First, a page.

Wu Xia works in a clothing factory. She frequently works twelve-hour days or twelve-hour nights. At the age 35, she has been working in various factories for 21 years, or nearly two-thirds of her life. What is striking about Wu Xia, and this comes through clearly in her appearance in the documentary film Iron Moon, is the way she accepts the burdens that poverty and the migrant-worker lifestyle have placed on her and her family, and, simultaneously, how much her poetry resists it.
Bowls Wearing Earrings
The factory cafeteria is lined with
bowls of different patterns. They’re sent one by one up to the counter,
and perhaps one will vanish. That’s disturbing,
because losing a bowl is like losing one’s soul.
Mama bored holes in the sides of her bowl and of mine
and attached loops of iron wire,
so when we pick them up, they shake and clatter.
When I went to get my food, my coworkers laughed and said the bowl
was wearing earrings. But soon they were copying it.
More and more bowls wearing earring appeared in the cafeteria,
like girls just beginning to dress up.
We all worry about losing our jobs,
but the bowls don’t have to worry about getting lost.
This poem reveals much about the migrant worker lifestyle: the cafeteria lined with anonymous bowls, and the way the workers are also treated as essentially anonymous. How mother and daughter work together in the same factory. How the workers here are female, indicating the kinds of internal segregation in workforces these factories perpetrate. How a utilitarian object, even one as seemingly impersonal as a bowl, becomes akin to a “soul.” How these places are pervaded with the workers’ fears of being fired or laid off, and the omnipresent threat of bosses.
Wu Xia’s poetry is often plainly “feminine” and soft in tone. She writes about flowers and sundresses and earrings and sunshine. But underlying all of this is a powerful articulation and rejection of the kinds of depravations workers face in their jobs and lives. In her poem “Sundress,” she describes pressing, folding, and carefully boxing up a sundress that will be sent to a boutique where “it will wait for only you.” This is the kind of store that Wu Xia herself does not enter; she wears cheap dresses that she buys from street markets.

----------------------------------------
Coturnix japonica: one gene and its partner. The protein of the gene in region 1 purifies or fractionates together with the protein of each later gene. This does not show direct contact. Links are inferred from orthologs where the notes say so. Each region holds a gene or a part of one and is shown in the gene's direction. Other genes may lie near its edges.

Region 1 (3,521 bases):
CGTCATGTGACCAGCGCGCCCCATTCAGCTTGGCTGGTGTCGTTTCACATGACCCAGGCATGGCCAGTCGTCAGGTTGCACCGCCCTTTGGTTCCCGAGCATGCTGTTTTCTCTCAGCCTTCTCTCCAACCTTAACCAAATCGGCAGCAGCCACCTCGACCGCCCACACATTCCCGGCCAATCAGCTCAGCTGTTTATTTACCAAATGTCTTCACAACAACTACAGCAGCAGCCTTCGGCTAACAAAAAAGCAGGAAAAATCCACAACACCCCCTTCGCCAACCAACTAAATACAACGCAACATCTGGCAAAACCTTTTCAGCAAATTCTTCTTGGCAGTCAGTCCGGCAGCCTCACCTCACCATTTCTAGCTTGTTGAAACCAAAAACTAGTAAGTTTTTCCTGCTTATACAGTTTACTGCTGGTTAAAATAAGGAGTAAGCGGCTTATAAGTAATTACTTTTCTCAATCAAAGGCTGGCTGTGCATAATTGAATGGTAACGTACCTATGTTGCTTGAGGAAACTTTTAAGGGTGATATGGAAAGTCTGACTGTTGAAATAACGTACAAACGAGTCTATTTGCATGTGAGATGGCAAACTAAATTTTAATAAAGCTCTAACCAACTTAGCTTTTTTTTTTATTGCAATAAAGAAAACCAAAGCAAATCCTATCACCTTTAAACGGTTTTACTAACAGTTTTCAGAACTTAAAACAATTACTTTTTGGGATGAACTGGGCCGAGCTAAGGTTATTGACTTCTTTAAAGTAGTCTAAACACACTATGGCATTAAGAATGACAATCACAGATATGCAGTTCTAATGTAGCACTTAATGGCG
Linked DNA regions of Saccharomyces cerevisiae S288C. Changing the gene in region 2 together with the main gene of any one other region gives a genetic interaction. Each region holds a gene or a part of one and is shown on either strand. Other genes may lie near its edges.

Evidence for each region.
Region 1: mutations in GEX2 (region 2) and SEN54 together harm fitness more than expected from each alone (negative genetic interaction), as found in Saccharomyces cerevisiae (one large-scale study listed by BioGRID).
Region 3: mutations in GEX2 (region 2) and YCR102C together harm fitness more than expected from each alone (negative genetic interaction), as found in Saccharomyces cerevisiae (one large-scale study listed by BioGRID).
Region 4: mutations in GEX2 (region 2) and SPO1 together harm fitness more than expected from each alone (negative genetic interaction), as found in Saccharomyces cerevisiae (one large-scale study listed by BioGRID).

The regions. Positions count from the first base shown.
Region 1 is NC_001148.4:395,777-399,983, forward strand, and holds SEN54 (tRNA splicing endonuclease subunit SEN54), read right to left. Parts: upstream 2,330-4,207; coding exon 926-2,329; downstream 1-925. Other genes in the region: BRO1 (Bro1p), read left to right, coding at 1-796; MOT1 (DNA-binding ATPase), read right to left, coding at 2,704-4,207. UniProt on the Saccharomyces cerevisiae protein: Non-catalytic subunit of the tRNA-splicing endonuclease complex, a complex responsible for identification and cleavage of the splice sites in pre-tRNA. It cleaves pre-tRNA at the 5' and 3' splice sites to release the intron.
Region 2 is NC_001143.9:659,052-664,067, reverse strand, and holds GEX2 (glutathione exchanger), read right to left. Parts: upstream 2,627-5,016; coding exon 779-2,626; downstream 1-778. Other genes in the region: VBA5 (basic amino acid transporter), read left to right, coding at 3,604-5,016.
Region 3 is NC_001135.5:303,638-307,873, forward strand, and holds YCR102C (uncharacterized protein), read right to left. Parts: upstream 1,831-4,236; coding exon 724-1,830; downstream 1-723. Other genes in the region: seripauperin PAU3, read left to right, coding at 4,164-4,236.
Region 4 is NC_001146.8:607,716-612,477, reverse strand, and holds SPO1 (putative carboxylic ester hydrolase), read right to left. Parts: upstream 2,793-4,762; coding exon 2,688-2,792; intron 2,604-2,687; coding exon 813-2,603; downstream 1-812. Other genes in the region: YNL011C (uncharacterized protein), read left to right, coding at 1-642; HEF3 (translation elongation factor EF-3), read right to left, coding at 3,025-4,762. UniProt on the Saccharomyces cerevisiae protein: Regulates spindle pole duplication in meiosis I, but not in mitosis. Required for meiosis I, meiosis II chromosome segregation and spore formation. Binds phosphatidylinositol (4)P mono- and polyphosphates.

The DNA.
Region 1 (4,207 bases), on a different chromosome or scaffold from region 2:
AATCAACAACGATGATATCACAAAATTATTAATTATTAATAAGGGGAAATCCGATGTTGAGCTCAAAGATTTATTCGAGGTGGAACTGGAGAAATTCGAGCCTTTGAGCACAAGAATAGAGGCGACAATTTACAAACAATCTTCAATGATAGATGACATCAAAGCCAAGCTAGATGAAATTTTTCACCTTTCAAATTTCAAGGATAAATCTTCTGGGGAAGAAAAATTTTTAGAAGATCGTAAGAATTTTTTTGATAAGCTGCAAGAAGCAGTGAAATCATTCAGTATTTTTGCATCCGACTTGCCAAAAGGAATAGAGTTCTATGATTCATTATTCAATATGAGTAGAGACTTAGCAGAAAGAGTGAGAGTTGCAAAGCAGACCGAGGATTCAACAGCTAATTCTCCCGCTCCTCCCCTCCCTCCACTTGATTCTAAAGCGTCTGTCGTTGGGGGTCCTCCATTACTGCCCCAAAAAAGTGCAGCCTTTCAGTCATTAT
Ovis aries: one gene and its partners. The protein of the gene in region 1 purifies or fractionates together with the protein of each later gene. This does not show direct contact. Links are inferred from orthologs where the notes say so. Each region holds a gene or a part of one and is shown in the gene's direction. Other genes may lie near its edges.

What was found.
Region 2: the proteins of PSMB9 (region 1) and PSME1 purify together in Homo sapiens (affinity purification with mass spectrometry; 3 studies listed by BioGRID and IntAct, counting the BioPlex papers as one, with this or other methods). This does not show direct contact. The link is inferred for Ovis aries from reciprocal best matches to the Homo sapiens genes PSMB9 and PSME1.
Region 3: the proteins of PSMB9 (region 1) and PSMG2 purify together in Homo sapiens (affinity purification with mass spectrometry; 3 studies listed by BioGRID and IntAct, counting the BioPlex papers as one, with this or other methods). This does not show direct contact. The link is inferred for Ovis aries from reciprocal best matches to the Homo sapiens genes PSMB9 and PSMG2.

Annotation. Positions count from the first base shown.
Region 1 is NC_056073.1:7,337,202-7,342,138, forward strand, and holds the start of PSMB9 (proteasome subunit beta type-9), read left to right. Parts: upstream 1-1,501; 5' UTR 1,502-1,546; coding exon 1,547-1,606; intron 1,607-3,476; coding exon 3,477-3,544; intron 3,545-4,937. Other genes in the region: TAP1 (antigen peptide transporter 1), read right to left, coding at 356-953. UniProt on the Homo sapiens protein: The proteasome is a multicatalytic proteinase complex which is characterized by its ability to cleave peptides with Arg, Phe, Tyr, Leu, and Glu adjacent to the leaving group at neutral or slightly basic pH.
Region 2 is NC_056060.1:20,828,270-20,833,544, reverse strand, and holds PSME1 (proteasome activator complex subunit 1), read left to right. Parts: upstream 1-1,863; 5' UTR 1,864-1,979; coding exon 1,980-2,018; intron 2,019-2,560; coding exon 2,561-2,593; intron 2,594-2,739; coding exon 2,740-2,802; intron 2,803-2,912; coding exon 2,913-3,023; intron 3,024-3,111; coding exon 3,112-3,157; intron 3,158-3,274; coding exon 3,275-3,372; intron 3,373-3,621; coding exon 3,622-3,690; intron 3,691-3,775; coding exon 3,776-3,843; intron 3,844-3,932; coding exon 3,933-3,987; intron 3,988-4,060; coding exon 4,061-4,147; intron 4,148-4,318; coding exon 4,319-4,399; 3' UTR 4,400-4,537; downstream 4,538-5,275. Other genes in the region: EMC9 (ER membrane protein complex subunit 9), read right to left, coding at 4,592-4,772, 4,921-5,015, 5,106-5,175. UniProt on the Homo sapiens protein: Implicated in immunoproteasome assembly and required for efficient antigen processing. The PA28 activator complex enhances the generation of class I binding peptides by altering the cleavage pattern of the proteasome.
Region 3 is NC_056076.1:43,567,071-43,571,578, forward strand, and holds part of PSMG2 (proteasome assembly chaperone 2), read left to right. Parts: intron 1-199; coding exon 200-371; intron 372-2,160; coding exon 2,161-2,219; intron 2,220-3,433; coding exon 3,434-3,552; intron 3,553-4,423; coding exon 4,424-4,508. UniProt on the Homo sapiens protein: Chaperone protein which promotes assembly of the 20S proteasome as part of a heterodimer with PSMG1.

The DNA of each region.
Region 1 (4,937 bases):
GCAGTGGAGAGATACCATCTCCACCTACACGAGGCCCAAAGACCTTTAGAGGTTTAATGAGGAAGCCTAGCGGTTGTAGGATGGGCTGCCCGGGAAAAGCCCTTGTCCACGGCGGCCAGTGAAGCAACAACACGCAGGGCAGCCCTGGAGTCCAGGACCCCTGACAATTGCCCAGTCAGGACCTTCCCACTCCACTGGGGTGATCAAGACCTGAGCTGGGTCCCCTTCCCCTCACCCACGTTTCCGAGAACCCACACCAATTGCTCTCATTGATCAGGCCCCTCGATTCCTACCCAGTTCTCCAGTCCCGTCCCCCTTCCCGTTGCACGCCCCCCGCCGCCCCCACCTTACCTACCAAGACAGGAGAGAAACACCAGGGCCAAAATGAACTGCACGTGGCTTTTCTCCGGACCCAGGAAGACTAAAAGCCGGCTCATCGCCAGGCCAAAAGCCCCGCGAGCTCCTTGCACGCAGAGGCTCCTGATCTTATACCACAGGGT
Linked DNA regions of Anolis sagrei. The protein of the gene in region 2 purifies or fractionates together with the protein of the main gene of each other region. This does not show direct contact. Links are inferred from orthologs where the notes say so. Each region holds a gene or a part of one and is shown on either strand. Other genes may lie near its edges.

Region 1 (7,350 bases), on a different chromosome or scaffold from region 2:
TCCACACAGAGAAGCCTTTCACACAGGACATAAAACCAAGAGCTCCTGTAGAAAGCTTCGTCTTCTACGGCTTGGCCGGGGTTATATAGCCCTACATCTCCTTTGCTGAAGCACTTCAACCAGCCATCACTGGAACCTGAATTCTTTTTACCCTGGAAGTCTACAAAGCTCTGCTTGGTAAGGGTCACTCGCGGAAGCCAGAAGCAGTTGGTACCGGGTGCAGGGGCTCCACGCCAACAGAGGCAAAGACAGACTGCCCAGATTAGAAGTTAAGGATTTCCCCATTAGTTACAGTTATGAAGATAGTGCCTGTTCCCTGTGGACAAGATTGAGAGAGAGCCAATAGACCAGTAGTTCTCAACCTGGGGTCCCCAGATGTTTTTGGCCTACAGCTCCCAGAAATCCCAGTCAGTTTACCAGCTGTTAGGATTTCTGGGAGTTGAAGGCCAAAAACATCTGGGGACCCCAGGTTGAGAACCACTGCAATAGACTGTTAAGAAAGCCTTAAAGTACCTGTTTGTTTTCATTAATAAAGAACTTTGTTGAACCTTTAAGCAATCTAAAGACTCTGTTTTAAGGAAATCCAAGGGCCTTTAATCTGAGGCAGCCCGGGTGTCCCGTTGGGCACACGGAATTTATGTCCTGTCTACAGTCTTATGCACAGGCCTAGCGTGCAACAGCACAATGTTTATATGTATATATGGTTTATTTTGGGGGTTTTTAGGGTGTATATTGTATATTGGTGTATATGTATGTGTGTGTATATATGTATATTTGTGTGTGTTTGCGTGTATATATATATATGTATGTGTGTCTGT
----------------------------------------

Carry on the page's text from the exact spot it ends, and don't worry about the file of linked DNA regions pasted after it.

Rather than focusing on this imparity, or on what she cannot have, Wu focuses instead on what she is giving to the world: “unknown girl / I love you” she writes. Her resistance also comes in the form of a deep generosity toward her fellow citizens. In a discussion with the filmmakers after the screening of Iron Moon in Shanghai, one of the audience members stood up with tears in his eyes and said that of everything in the film, he had been most moved by Wu Xia. “You never see people like that in China anymore,” he said.
Over the past several years, China has been undergoing a kind of spiritual crisis, a reevaluation of its culture, values, and common decency. The freewheeling economic development that has brought millions of people out of poverty has also led to a profound interpersonal impoverishment. The social structures that held villages, towns, cities, and the whole country together have been crumbling. The group to bear the brunt of these rapid changes are the ordinary workers in factories, coalmines, construction sites, paper mills, chemical plants.
Within that context, Wu Xia’s resistance with softness is a strategy that should not be underestimated. There are many forms of fruitful resistance, but some messages that will be ignored if delivered with anger or resentment may be accepted if delivered with a lighter touch, as the man in the movie discussion demonstrated. He’d never thought much about the workers that are everywhere in Shanghai, he told the audience. But now he couldn’t help but pay attention.
Many, many thanks to Stacey and David for giving me the blog floor for a week! It’s always great a pleasure. Please feel free to visit my website at www.eleanorgoodman.com and the kickstarter page of the movie Iron Moon at https://www.kickstarter.com/projects/963482307/iron-moon-the-poetry-of-chinese-migrant-workers. The book Iron Moon: An Anthology of Chinese Migrant Worker Poetry will be out this coming spring.